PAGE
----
GUEST EDITORIAL: We don’t have to like John Bolton, but should we pay him to speak?

The student body deserves to know what fee Vanderbilt is paying the Chancellor’s Lecture Series Speaker.


Hunter Long

Kirkland Hall houses Vanderbilt administration. (Hustler Multimedia/Hunter Long)

Miranda Cross, Guest Writer

“As such, while students are right to deny hatred a platform at their institution, we can’t go after every problematic lecturer.” Yesterday, the Hustler Editorial Board published a defense of former National Security Advisor John Bolton’s upcoming appearance at the Chancellor’s Lecture Series event alongside former Obama Administration National Security Advisor Susan Rice. While I agree with the editorial board that de-platforming speakers whose political beliefs we disagree with is problematic, they failed to consider the impact of the astronomical speakers fee that Vanderbilt is likely paying Bolton to appear at the event. 

In this instance, the student body deserves to understand that Vanderbilt is not just providing a platform for Bolton to share his views but is actively contributing to his profiteering off of service in the Trump Administration. I reject the Board’s argument that this event is similar to the 1967 lecture featuring Strom Thurmond, simply because so much has changed regarding speakers fees and the promise of open and honest debate at an event like the Chancellor’s Lecture Series.

According to a New York Times article, Bolton’s appearance at Duke University on Monday, Feb. 17 was more of a glorified book tour than a substantive conversation about foreign policy. Bolton repeatedly evaded questions about Ukraine and the president’s impeachment trial, and instead “offered coy answers, suggesting it would all come out in his book if he is allowed to publish it.” At one point, he refused to answer a student’s question about the president’s phone call pressuring President Volodymyr Zelensky of Ukraine; instead he promised the student that they would “love Chapter 14” of his forthcoming book.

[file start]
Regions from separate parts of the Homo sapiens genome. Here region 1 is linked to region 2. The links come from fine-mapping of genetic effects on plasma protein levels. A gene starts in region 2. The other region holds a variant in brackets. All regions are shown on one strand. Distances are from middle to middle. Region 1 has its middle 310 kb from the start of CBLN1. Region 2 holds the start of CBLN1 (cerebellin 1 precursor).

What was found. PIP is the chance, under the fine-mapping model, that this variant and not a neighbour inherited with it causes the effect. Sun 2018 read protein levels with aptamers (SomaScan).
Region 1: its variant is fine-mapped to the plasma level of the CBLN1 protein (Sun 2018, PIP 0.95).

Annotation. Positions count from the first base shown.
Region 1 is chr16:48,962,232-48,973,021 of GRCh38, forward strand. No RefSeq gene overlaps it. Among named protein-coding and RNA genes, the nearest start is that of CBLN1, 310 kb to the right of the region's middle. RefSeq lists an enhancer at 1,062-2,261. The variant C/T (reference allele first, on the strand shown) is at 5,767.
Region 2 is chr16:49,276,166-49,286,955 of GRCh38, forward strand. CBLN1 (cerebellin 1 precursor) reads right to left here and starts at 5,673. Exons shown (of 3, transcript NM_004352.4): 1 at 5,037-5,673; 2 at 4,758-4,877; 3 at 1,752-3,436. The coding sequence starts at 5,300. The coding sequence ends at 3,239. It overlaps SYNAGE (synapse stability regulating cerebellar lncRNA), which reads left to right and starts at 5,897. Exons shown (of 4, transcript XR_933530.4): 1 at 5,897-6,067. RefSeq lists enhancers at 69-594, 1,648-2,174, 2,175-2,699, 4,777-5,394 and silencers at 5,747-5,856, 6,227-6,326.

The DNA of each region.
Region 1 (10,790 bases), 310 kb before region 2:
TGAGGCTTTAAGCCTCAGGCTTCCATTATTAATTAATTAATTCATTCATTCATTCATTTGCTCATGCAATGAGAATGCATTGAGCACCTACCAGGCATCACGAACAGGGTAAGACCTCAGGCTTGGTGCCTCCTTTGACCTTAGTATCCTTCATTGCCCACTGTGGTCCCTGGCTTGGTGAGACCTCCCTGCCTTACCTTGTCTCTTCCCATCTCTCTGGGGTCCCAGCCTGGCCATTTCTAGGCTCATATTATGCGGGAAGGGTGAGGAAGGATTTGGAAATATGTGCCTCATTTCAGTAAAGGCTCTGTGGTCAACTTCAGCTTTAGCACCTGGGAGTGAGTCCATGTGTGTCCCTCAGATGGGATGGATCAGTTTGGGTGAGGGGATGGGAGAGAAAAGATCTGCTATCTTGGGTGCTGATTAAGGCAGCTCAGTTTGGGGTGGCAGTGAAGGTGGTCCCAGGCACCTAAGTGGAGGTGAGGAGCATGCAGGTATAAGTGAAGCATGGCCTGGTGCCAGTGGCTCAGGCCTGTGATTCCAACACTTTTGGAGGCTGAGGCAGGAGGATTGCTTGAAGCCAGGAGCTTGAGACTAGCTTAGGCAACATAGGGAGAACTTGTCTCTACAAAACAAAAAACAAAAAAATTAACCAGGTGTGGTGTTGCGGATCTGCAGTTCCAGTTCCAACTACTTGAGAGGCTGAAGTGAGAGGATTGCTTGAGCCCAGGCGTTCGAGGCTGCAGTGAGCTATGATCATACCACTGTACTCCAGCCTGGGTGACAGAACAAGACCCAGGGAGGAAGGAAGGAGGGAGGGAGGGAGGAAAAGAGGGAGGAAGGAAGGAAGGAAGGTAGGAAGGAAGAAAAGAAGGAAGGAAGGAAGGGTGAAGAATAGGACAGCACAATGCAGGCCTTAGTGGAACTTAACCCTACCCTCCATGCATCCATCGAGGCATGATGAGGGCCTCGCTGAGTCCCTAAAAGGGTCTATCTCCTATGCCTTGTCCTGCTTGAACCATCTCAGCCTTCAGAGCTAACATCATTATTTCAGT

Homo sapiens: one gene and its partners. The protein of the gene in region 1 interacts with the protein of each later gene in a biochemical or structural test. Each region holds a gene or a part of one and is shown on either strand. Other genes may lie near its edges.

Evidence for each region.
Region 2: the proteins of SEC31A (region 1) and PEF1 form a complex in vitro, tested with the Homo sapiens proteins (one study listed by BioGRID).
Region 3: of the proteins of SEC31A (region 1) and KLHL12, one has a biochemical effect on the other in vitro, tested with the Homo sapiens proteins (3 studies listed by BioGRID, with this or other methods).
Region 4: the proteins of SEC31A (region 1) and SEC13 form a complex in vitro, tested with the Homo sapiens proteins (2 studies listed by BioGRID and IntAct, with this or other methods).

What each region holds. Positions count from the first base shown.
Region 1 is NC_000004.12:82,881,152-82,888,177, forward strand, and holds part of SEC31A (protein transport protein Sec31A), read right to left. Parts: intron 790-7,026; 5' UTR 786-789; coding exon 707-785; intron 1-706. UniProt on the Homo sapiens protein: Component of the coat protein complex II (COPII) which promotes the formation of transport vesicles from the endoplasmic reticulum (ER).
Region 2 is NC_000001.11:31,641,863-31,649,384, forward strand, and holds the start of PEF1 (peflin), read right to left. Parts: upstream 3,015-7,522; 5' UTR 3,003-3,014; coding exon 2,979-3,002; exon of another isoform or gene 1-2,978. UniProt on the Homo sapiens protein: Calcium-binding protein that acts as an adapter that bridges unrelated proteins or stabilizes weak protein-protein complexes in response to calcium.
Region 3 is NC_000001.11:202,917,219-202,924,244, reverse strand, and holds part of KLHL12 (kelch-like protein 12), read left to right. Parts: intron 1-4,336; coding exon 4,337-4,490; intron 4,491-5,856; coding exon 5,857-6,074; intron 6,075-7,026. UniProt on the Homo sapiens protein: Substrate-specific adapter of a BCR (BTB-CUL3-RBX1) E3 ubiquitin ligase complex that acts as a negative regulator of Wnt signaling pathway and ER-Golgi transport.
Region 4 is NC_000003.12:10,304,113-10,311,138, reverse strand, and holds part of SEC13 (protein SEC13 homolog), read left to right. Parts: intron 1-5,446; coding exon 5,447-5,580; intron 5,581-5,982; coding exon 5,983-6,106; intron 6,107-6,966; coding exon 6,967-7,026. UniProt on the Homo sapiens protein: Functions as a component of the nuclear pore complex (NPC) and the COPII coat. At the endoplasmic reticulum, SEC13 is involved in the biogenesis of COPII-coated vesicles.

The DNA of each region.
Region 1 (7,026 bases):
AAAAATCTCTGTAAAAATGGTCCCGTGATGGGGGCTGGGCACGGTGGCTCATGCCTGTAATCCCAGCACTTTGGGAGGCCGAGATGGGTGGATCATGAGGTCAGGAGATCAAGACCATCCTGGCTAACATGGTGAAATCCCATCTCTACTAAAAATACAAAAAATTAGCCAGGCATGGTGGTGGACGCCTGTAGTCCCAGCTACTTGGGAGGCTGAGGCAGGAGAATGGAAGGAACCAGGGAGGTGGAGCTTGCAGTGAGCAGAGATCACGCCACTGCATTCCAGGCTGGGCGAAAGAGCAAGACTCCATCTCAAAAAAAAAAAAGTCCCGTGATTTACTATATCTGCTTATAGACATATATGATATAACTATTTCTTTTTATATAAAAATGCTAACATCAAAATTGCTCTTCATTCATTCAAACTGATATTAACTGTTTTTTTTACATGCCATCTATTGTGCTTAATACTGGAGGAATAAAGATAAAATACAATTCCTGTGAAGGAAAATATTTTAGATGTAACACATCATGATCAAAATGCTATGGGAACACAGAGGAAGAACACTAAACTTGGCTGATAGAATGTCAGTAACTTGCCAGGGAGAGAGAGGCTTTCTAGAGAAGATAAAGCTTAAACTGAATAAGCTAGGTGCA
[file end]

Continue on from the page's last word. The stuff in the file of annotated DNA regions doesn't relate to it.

It’s not out of the question to expect that Bolton’s appearance at Vanderbilt will be more of the same— he has repeatedly refused requests to share information with members of Congress conducting the impeachment trial of President Trump, including Rep. Adam Schiff, but has instead remained intent on using his knowledge as a tool to sell his memoir.

In addition to the lack of substance that Bolton’s appearance is likely to have, it’s also worth considering that Vanderbilt is most likely paying Bolton directly to speak at the event. As a long-time member of the Vanderbilt Programming Board Speakers Committee, I am no stranger to the astronomical fees associated with having a high-profile speaker like Bolton come to Vanderbilt. Students on the committee are often shocked that speakers come back with quotes in excess of $100-200,000 for a one-night appearance at Vanderbilt. Although some of these costs are indirect— including agency fees, security fees, and travel— it is more than likely that Bolton is making a handsome profit off of his participation in the Chancellor’s Lecture. Of course, the student body will never know how much he is making, since the Office of the Chancellor historically has not released CLS speaker costs to the student body.

I agree with the Editorial Board that de-platforming a speaker for their political beliefs is not acceptable. In fact, I worked for an organization that calls for the end of de-platforming all speakers, including openly controversial ones like Milo Yiannopolous. I agree that it’s the obligation of a university to provide an environment where diverse ideas can be discussed and debated openly, and John Bolton does have a long and distinguished foreign policy career. Students should be free to ask him about his continued support of the Iraq War, his advocacy for regime change in Iran, Syria, and Libya, and his argument that the US has the authority to launch a pre-emptive nuclear strike on North Korea. However, I fear that this isn’t what will happen at the event. Instead, Bolton will more than likely use this opportunity to dodge questions and promote his memoir, all the while being paid by Vanderbilt.

The Chancellor’s Office should be open with students about how Bolton was selected to speak at this event, how much he is being paid, and also what they are doing to encourage active intellectual debate at the event. Otherwise, I fear that our tuition dollars are only contributing to Bolton’s attempts to squeeze money out of his time in the Trump Administration, while avoiding taking responsibility for enabling the president to make a mockery of impeachment.


Miranda Cross is a senior majoring in Public Policy Studies.